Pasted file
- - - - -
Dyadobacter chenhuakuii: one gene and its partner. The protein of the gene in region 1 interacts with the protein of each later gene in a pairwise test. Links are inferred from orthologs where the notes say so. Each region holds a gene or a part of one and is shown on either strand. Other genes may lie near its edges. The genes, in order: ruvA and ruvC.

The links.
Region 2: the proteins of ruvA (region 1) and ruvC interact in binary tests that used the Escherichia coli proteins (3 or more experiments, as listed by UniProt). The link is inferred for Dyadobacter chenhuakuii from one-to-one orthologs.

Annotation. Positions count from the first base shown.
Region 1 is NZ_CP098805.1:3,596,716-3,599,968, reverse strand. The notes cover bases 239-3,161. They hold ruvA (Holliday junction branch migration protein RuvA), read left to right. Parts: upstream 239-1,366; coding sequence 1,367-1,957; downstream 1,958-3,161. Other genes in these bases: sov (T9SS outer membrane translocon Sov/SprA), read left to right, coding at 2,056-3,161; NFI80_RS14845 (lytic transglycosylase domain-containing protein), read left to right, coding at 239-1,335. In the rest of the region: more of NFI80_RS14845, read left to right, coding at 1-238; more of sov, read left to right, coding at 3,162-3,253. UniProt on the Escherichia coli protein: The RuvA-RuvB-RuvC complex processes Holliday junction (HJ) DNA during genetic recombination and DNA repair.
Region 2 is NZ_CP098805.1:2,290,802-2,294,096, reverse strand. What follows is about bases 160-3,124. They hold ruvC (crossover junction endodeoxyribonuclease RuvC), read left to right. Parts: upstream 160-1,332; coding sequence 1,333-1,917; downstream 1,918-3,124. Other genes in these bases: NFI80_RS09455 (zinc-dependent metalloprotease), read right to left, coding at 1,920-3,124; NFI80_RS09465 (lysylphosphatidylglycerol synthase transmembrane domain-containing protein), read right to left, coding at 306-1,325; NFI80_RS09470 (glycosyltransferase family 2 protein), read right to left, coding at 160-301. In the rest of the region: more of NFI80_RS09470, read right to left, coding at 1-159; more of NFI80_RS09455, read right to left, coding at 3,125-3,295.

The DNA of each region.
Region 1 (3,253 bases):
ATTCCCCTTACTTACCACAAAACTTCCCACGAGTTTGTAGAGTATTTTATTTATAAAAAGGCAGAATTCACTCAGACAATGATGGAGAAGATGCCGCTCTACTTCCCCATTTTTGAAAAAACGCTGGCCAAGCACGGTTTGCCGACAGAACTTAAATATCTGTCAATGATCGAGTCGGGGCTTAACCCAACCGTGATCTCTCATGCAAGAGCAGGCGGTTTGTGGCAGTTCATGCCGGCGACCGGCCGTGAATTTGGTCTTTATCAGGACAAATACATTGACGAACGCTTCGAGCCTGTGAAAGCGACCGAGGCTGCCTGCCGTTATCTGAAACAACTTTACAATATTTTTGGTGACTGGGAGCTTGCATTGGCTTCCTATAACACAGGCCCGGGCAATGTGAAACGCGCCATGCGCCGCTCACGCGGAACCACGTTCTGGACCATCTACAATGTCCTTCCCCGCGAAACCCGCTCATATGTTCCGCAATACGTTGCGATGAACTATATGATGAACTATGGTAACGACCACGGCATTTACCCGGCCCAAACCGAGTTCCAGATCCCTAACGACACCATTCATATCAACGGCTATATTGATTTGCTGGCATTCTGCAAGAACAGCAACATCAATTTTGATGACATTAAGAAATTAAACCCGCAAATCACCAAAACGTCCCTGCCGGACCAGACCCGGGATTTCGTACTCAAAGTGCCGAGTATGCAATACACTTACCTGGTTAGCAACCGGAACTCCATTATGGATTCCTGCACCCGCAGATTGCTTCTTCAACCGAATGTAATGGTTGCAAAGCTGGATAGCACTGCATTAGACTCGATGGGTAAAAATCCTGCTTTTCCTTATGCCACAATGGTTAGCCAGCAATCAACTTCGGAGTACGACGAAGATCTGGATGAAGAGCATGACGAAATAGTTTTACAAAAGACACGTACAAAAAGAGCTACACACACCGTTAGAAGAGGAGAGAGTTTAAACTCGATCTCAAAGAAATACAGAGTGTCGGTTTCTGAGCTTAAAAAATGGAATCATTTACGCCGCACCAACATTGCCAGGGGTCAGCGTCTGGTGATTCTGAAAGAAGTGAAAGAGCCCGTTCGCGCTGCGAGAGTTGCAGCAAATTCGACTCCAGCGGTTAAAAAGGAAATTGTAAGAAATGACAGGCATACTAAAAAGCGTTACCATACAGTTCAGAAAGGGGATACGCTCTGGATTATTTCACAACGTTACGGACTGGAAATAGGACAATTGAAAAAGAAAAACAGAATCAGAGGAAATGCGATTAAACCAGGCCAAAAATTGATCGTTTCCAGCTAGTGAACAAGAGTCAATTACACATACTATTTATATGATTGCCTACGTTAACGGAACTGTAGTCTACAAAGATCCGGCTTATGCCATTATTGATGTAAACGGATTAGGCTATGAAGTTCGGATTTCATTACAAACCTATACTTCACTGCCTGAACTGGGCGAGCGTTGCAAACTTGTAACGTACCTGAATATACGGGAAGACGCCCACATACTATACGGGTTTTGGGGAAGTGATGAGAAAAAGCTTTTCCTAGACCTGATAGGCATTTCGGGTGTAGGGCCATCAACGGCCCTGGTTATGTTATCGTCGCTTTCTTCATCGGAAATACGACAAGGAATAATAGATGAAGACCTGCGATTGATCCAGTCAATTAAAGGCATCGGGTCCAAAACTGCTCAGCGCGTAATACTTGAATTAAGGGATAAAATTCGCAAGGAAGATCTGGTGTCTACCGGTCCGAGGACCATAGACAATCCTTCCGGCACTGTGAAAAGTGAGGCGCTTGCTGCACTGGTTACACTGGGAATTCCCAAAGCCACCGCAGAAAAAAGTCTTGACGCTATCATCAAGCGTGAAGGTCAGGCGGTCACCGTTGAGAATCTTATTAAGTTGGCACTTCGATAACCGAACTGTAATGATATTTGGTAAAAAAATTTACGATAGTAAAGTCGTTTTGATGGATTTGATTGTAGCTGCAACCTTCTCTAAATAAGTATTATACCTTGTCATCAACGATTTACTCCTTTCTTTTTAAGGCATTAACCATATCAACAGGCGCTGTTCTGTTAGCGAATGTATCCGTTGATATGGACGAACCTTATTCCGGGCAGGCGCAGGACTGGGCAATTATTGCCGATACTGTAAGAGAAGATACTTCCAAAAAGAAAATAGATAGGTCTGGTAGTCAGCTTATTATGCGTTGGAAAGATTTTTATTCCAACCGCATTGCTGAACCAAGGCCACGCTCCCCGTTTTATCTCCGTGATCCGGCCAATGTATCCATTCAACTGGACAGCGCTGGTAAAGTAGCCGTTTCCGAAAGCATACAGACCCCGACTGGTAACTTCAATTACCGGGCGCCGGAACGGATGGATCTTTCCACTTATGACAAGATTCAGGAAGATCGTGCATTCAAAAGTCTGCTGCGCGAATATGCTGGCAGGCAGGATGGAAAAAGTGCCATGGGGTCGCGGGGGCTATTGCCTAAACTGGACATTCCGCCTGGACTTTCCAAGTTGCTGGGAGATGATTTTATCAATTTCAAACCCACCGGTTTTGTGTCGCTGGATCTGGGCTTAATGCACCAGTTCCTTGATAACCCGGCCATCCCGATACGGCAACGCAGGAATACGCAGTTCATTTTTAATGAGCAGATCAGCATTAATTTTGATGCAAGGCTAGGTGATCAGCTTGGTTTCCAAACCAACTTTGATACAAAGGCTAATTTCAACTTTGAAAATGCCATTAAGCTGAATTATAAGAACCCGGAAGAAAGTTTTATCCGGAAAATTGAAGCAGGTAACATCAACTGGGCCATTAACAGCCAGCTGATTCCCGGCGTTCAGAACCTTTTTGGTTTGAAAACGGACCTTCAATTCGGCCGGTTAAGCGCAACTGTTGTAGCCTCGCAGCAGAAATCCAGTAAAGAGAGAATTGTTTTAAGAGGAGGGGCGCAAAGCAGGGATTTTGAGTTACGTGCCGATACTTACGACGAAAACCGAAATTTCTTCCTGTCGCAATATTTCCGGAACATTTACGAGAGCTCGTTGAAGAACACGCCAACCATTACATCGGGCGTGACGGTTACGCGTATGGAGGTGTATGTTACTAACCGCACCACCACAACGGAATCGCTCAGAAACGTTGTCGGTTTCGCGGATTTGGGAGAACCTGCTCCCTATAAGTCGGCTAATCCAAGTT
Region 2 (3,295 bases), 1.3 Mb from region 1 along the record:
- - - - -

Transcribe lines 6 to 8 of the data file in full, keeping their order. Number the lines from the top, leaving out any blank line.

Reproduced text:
Region 2 is NZ_CP098805.1:2,290,802-2,294,096, reverse strand. What follows is about bases 160-3,124. They hold ruvC (crossover junction endodeoxyribonuclease RuvC), read left to right. Parts: upstream 160-1,332; coding sequence 1,333-1,917; downstream 1,918-3,124. Other genes in these bases: NFI80_RS09455 (zinc-dependent metalloprotease), read right to left, coding at 1,920-3,124; NFI80_RS09465 (lysylphosphatidylglycerol synthase transmembrane domain-containing protein), read right to left, coding at 306-1,325; NFI80_RS09470 (glycosyltransferase family 2 protein), read right to left, coding at 160-301. In the rest of the region: more of NFI80_RS09470, read right to left, coding at 1-159; more of NFI80_RS09455, read right to left, coding at 3,125-3,295.

The DNA of each region.
Region 1 (3,253 bases):